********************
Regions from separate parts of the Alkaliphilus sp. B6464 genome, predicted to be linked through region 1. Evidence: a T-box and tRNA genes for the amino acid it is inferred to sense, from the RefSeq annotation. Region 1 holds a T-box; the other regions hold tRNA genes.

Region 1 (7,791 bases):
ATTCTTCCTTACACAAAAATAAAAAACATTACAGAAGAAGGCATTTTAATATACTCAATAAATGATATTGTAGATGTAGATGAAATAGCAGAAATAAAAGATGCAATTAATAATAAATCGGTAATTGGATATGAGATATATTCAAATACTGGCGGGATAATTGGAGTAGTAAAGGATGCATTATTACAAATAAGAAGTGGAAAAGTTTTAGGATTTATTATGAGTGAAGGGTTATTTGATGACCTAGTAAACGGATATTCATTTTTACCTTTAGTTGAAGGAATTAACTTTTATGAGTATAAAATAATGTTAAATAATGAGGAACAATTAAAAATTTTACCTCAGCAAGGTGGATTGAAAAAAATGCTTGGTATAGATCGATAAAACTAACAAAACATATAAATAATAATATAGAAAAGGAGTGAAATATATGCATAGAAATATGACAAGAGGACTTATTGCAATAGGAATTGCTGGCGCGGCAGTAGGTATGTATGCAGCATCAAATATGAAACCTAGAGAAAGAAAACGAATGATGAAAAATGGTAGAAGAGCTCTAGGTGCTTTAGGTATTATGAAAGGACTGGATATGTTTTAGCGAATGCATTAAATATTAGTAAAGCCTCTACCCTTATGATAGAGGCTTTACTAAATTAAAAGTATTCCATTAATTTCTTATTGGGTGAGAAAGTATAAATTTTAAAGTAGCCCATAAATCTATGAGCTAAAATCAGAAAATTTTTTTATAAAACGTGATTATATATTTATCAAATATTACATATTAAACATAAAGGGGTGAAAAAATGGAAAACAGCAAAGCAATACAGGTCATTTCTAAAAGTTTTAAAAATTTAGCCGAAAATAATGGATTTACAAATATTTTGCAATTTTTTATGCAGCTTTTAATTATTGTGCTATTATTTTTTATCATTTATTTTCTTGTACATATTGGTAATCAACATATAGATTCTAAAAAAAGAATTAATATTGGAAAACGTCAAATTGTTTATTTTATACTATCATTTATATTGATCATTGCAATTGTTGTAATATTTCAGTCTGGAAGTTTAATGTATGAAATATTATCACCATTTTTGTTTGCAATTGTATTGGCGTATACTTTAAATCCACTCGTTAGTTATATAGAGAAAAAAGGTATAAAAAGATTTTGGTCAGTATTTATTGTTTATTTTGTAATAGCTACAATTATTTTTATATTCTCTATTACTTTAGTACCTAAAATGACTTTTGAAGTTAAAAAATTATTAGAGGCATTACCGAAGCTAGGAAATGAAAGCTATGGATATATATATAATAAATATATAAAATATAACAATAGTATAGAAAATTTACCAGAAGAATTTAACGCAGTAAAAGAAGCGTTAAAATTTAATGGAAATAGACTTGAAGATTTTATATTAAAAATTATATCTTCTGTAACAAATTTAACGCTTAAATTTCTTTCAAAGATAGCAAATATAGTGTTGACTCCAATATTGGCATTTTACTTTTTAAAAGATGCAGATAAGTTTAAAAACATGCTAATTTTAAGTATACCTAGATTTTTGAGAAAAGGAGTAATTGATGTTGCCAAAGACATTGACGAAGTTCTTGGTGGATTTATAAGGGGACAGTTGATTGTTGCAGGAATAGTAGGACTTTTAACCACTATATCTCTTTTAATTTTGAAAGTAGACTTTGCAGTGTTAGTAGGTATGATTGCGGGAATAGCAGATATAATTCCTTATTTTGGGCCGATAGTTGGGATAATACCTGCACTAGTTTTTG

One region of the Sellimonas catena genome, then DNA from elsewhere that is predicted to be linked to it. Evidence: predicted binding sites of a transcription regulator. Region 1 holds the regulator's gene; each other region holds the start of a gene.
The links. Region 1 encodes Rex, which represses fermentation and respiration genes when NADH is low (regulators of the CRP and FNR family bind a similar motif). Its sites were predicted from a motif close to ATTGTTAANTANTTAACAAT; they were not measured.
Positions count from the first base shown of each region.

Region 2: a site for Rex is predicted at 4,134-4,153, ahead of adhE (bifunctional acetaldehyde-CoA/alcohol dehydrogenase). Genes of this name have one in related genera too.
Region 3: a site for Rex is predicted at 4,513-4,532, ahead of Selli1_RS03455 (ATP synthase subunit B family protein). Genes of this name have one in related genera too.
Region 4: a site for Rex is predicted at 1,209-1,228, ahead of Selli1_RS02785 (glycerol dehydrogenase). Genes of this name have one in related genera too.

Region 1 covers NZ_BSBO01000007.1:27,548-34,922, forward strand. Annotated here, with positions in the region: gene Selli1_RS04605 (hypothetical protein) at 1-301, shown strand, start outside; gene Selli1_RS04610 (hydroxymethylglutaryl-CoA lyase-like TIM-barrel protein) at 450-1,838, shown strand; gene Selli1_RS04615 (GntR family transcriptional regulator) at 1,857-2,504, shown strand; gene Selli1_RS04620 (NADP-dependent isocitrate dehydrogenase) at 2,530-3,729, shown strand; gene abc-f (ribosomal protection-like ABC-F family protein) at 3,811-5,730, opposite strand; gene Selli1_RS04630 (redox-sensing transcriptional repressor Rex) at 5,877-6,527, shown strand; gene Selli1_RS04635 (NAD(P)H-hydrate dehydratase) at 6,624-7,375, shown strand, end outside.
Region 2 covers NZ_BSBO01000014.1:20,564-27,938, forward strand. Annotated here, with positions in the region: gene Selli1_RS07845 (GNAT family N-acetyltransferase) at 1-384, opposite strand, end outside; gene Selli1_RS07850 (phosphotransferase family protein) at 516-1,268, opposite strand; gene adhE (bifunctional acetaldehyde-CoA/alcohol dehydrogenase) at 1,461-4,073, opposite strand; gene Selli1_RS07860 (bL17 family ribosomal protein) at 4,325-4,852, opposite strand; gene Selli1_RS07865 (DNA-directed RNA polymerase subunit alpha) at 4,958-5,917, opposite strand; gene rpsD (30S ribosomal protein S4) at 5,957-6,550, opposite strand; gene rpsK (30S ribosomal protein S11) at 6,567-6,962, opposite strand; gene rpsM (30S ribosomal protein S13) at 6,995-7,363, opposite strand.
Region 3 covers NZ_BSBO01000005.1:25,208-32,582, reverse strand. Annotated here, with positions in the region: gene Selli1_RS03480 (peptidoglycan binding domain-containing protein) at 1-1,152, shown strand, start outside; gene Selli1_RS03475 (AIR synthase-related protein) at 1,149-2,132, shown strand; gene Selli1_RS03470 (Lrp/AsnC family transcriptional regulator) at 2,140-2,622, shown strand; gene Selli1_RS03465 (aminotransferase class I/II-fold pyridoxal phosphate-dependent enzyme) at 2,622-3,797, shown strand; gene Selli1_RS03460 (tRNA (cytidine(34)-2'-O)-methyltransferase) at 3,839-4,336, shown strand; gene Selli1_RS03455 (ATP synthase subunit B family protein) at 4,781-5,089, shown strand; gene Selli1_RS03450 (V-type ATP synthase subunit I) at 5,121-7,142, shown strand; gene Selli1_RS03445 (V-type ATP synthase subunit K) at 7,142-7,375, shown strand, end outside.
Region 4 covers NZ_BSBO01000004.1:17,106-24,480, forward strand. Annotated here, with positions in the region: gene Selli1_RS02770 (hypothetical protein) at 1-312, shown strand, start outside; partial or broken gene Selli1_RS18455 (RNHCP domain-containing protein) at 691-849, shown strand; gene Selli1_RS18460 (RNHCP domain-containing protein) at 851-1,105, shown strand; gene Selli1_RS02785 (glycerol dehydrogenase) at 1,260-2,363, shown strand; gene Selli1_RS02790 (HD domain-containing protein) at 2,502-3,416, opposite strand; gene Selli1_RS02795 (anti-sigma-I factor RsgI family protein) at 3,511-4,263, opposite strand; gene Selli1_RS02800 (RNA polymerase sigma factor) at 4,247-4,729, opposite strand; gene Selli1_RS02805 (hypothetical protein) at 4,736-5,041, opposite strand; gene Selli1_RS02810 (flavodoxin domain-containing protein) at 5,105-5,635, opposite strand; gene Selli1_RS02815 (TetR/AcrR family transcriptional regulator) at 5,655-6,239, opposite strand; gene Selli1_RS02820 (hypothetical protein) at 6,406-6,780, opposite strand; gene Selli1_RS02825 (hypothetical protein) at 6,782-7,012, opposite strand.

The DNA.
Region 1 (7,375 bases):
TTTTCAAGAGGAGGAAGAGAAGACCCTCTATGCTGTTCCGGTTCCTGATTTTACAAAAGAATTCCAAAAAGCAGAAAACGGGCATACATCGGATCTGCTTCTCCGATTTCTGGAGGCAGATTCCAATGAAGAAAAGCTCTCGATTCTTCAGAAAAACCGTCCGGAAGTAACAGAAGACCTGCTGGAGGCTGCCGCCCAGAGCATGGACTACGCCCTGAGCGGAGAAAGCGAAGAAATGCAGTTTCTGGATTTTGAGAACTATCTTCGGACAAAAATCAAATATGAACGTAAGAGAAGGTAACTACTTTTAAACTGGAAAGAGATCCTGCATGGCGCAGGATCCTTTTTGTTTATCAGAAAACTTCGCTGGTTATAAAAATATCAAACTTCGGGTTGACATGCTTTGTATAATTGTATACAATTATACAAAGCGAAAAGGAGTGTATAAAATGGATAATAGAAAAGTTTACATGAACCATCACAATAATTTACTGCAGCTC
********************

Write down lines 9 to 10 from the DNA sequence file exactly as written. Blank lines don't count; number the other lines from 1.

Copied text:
Region 4: a site for Rex is predicted at 1,209-1,228, ahead of Selli1_RS02785 (glycerol dehydrogenase). Genes of this name have one in related genera too.

Region 1 covers NZ_BSBO01000007.1:27,548-34,922, forward strand. Annotated here, with positions in the region: gene Selli1_RS04605 (hypothetical protein) at 1-301, shown strand, start outside; gene Selli1_RS04610 (hydroxymethylglutaryl-CoA lyase-like TIM-barrel protein) at 450-1,838, shown strand; gene Selli1_RS04615 (GntR family transcriptional regulator) at 1,857-2,504, shown strand; gene Selli1_RS04620 (NADP-dependent isocitrate dehydrogenase) at 2,530-3,729, shown strand; gene abc-f (ribosomal protection-like ABC-F family protein) at 3,811-5,730, opposite strand; gene Selli1_RS04630 (redox-sensing transcriptional repressor Rex) at 5,877-6,527, shown strand; gene Selli1_RS04635 (NAD(P)H-hydrate dehydratase) at 6,624-7,375, shown strand, end outside.